Part I: Where to Stay In Amsterdam

By Dave

Getting Oriented

Where should I stay in Amsterdam? A perennial question for travelers depending on your current style of travel and what you’re looking for. Read on to get an overview of the ten neighborhoods of central Amsterdam and its layout.

Central Amsterdam roughly divides into ten neighborhoods described below. All of these areas constitute the “Centrum,” so regardless of where you stay, you can easily get around by public transportation and walking. It’s more a question of what you want to be closest to and the feel of the neighborhood you want to come home to. For more in-depth descriptions of each neighborhood, check out Part II, so you can find the best fit for your trip.

Amsterdam canal houses

Amsterdam’s Layout

1538 Amsterdam map by Cornelis Anthonisz
From the main train station where you arrive, Amsterdam ripples out in a series of concentric crescent-shaped canals that are transected, like the spokes on a wheel, by major thoroughfares. The Centraal Station opens south on to the central axis of the Damrak, which is the main street leading from the station to Dam Square and the Royal Palace.

Ten Neighborhoods of Central Amsterdam

The Damrak bisects the medieval (1) Old Center into the (1a) Old Side (east) and the (1b) New Side (west).

Encircling the Old Center is a network of canals known as the (2) Grachtengordel. (“Gracht” means “canal.” “Gordel” means “belt.”) Directly west of the Old Center is (2a) Grachtengordel West (residential mansions along canals).

Amsterdam canal

Outside the Grachtengordel to the west is (3) the Jordaan (residential; super gentrified former working class area). Continuing counter-clockwise around the Old Center is (2b) Grachtengordel South (“Golden Curve”; more commercial).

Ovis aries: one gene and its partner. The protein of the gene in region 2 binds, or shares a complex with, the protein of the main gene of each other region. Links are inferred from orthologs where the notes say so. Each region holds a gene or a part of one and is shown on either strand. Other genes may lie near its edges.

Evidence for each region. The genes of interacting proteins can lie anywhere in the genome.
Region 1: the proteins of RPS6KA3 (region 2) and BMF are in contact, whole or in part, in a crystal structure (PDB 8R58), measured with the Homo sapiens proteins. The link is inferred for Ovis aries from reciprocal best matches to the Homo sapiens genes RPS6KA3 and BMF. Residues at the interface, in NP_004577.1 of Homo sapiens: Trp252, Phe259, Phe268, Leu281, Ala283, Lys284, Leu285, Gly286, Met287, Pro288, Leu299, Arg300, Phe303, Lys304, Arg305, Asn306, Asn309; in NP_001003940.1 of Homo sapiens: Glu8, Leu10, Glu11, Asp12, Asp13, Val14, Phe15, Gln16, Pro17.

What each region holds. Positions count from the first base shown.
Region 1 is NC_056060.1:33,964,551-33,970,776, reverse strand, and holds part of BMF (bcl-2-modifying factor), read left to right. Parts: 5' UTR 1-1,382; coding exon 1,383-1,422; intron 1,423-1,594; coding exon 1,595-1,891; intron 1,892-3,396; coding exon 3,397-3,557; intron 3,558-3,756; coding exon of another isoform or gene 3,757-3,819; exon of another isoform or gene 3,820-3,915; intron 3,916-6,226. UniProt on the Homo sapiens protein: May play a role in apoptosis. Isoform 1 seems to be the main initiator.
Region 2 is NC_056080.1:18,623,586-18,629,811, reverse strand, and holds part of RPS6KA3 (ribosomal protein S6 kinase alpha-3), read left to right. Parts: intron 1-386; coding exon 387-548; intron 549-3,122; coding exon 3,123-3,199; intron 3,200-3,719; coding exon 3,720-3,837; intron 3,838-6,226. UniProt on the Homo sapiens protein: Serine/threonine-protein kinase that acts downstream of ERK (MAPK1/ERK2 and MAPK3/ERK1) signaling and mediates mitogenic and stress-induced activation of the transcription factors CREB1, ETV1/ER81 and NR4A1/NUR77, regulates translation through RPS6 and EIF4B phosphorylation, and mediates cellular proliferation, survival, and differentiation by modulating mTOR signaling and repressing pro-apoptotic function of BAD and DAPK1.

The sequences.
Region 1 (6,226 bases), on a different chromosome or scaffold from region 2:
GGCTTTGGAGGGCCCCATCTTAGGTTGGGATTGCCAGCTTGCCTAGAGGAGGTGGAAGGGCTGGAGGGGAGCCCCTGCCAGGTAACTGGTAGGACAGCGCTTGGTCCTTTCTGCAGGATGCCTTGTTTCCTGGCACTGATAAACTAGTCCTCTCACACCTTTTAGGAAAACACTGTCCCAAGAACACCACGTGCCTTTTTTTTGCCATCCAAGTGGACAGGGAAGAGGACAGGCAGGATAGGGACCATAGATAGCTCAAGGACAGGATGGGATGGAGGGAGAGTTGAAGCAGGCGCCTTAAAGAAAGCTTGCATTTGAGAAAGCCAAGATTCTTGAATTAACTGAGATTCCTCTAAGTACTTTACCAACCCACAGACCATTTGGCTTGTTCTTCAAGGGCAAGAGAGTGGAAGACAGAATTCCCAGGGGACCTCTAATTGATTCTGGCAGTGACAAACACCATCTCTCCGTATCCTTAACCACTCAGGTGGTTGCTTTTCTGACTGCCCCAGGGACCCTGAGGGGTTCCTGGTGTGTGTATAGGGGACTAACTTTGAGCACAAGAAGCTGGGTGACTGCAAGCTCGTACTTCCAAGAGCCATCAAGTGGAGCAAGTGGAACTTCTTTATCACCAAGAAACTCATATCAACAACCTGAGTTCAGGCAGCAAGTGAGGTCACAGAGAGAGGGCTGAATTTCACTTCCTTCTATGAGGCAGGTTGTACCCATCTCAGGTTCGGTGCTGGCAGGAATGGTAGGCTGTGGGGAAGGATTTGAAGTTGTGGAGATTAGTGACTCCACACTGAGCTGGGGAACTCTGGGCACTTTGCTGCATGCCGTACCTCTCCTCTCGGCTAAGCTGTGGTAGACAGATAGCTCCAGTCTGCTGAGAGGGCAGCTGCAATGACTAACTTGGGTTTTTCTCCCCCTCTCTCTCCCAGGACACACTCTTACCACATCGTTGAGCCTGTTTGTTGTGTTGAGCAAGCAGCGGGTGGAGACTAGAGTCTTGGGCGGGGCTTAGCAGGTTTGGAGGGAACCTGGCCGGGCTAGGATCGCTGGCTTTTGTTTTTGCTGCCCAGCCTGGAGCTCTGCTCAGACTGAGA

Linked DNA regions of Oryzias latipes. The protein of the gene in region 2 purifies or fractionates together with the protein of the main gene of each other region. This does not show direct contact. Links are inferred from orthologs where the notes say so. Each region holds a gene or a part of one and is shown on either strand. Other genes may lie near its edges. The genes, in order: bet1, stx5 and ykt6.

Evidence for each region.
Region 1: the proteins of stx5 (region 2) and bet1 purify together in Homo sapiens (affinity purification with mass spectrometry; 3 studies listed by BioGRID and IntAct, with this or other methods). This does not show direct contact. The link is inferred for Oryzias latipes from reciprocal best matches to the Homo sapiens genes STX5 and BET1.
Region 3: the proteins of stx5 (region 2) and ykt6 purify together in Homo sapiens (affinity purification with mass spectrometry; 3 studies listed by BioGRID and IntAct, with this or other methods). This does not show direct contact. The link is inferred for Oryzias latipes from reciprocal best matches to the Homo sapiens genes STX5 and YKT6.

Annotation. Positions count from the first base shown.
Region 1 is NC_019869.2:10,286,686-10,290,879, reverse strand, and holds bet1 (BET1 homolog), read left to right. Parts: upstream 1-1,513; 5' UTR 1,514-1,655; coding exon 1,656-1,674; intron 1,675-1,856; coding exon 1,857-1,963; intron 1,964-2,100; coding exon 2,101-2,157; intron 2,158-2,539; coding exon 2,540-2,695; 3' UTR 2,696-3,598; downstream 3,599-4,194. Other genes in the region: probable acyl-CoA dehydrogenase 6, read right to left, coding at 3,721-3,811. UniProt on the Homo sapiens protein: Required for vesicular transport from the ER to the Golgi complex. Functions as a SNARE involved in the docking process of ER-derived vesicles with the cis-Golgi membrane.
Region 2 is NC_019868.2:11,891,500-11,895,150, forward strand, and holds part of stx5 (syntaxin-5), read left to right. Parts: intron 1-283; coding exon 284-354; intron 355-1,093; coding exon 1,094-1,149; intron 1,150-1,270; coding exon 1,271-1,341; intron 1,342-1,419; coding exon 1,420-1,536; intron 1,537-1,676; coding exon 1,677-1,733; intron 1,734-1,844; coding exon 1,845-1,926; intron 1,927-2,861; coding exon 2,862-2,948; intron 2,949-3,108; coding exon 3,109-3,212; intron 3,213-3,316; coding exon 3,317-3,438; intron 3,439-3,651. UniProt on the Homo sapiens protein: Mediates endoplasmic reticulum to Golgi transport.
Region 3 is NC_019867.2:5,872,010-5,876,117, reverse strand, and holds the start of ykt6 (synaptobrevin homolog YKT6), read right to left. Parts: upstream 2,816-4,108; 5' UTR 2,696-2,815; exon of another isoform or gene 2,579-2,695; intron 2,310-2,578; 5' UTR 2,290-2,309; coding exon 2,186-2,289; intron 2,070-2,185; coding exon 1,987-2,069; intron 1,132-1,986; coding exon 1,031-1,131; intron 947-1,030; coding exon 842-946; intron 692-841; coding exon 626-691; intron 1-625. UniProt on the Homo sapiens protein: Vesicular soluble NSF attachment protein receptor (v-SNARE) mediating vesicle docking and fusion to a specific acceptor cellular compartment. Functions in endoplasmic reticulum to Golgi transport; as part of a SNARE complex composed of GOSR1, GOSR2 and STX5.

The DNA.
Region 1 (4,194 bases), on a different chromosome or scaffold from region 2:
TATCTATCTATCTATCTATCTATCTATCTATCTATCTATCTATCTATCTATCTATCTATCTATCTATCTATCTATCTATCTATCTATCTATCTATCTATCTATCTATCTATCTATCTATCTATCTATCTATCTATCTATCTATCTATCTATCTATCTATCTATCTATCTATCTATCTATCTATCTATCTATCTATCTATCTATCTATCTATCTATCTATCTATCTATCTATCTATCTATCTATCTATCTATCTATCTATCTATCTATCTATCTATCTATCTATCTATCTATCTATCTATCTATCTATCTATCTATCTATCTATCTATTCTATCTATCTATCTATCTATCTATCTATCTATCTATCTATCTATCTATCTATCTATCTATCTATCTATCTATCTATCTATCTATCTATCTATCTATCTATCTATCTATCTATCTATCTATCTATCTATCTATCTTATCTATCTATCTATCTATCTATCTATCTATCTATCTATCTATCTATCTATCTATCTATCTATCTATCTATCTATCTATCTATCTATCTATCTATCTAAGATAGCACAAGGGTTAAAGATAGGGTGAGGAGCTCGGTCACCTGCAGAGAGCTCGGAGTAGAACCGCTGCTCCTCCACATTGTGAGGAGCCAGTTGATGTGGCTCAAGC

Around to the south/southeast are (4) Rembrandtplein, (5) the Jewish Quarter (“Jodenbuurt”), and (6) Plantage (all three are mostly residential). The location of the Jewish Quarter and Plantage means they really should be called Grachtengordel East, but they seem to have gotten tired of the “Grachtengordel” naming system after the first two. So much for orderly naming conventions.

Amsterdam bridge over canal
Moving outside the Grachtengordel to the south/southwest is the (7) Leidseplein (nightlife), (8) Museumplein (museums, duh) and (9) Vondelpark (an expensive area around the park), which is a long rectangular park that stretches even further southwest. Continuing counterclockwise, east of the Museumplein and south of the Grachtengordel is (10) De Pijp (hipsterland).

Regardless of where you stay, the organization of the Amsterdam’s center into zones makes it easy to explore, as you can focus on one or two areas each day. (Trivia: Manhattan, a/k/a New Amsterdam, has a similar, grid-oriented layout, which was necessitated by the design of the canals during land reclamation.) For more details about what area you might want to stay in Amsterdam, check out Part II: Neighborhoods of Central Amsterdam.

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